Small Business Spotlight: Code Ninjas

At Code Ninjas, stealth teaching is the weapon of choice.

By building video games, children aged 7 to 14 learn logical-thinking, problem-solving and computer programming. Along the way, these “ninjas” also sharpen their math and reading skills. However, every activity is pressure-free and focused on fun.

At Code Ninjas, children learn more than how to work a computer. Hands-on projects include assembling a snap circuit that will sound an alarm when complete. Aaron Morris, 8, left, and his brother Ryan, 10, test the audio on their snap circuit.

“The last thing they want to do after school is more school,” said Alice Beatson, who owns the Morrisville location with her husband Chris.

Code Ninjas is more like a child-sized coding studio. For a monthly membership fee, parents can drop off kids after school Monday-Thursday or on Saturday, for an hour at a time, up to eight times a month.

The glass-walled instructional area is deliberately set up to foster small group activities, from assembling mechanical claws, building robot dogs or sitting at computers.

Instructors, or senseis, coach the ninjas through a curriculum that is built around Javascript. White-belt exercises introduce basic logic and other programming concepts, and by the time ninjas achieve their black belt, they will have built a functional video game that they can promote on the app store.

Beatson says that as the children work through the curriculum, their perspective changes. Instead of consumers of technology, they become creators of technology. She explains more about how that happens, and what attracted her to the business.

What makes Code Ninjas stand out among area kids’ programs?

Code Ninjas provides a fun and safe place where gaming is celebrated. Kids gain confidence in coding, math, logic and problem-solving all while having a blast. Our curriculum is self-paced but not self-taught. Ninjas love the support and instruction they receive from our incredible team of Code Senseis, which is what we call our instructors. Collaboration, encouragement and teamwork are pillars of our program.

Owner Alice Beatson sits with Will Hogan, 9, during a recent day-camp at Code Ninjas.

What’s been the best aspect of owning a business?

Despite taking the risk of owning our own business, we have been overwhelmed by the support from our community, schools and parents. We are truly proud of what we have created in our center and are humbled by all of the positive reactions.

Have there been any lessons you’ve learned since you opened about a year ago?

We have learned so many lessons in our first year — the biggest one being not to sweat the small stuff. Things don’t always go as planned, but I deeply feel as long as we are providing the best experience and a world-class curriculum with the right people by our side, our kids will gain an invaluable skill that will serve them the rest of their lives.

Lizzy Hogan, 7, works through coding exercises on the computer.

What attracted you to the franchise?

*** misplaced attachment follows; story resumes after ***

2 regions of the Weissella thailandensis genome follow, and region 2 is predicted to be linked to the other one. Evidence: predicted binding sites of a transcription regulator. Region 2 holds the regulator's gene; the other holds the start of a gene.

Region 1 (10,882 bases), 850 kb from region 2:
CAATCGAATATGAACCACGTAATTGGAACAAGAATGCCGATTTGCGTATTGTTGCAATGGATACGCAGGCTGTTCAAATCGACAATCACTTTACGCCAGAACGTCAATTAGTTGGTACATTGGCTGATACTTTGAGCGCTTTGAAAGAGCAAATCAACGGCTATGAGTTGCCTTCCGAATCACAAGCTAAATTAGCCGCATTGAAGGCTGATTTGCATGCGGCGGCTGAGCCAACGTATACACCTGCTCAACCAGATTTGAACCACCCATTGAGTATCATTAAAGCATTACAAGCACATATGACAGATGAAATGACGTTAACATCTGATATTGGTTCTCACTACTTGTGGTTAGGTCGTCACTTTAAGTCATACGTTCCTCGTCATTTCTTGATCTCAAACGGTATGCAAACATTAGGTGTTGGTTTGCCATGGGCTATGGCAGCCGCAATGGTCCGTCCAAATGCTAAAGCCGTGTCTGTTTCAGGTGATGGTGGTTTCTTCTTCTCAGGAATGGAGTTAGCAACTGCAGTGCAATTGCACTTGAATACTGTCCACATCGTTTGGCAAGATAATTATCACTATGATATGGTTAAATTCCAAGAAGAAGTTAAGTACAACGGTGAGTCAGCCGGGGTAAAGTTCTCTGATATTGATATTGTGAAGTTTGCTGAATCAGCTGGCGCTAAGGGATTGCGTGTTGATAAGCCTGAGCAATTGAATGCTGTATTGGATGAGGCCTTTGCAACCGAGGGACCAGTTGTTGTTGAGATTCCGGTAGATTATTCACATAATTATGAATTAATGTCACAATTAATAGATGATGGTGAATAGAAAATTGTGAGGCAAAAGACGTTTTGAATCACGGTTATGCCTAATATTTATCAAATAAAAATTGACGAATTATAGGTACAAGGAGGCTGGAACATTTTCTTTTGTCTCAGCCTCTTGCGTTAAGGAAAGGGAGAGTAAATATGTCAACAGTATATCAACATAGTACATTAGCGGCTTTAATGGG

Code Ninjas encompassed everything we were looking for in a franchise, and we were one of the first buyers. Code Ninjas started in March 2017, and we signed on with them in August.

Chris has been in IT for 25 years. He started as a coder, and now he is the CTO of NeoNova, an internet company. So, this is in his wheelhouse. Myself, I have a medical background. I spent 23 years as a respiratory therapist, and I ran an oxygen company for many years. We thought with my operational management experience and his IT experience, that this would be a good fit.

Why is it important for kids to learn about coding?

Our world is changing rapidly with the advancements in technology. It is important to understand technology and how it works. While not everyone will choose a career in technology, learning to code provides kids critical-thinking skills, logic, problem-solving and teamwork. Code Ninjas gives kids the confidence to pursue their dreams.

Benton Lewis, 7, gets a high-five after completing his snap circuit and sounding his alarm. Other tech-savvy projects for the “ninjas” include building robot dogs and assembling mechanical claws.

What do you say about the “too much screen time isn’t healthy” concern?

Children are typically here for only an hour at a time, a couple of hours a week. In that one-hour time, we typically do about 45 minutes on the computer with the curriculum, and the other 15 minutes is spent on some sort of STEM activity — whether it’s coding robots through a maze, or answering riddle-type questions — it’s something different every day.

We feel like their screen time is constructive screen time. They’re learning not only how to do something on the computer, like play a game, but actually how it works and how to control it — how to make the computer do what you want it to do.

The kids are already interested in gaming, so that’s why Code Ninjas uses the gaming industry to teach these kids the programming. Once they figure out how to control the computer, then the sky’s the limit.

3033 Village Market Place, Morrisville
(919) 694-7171

Leave a Reply

Your email address will not be published. Required fields are marked *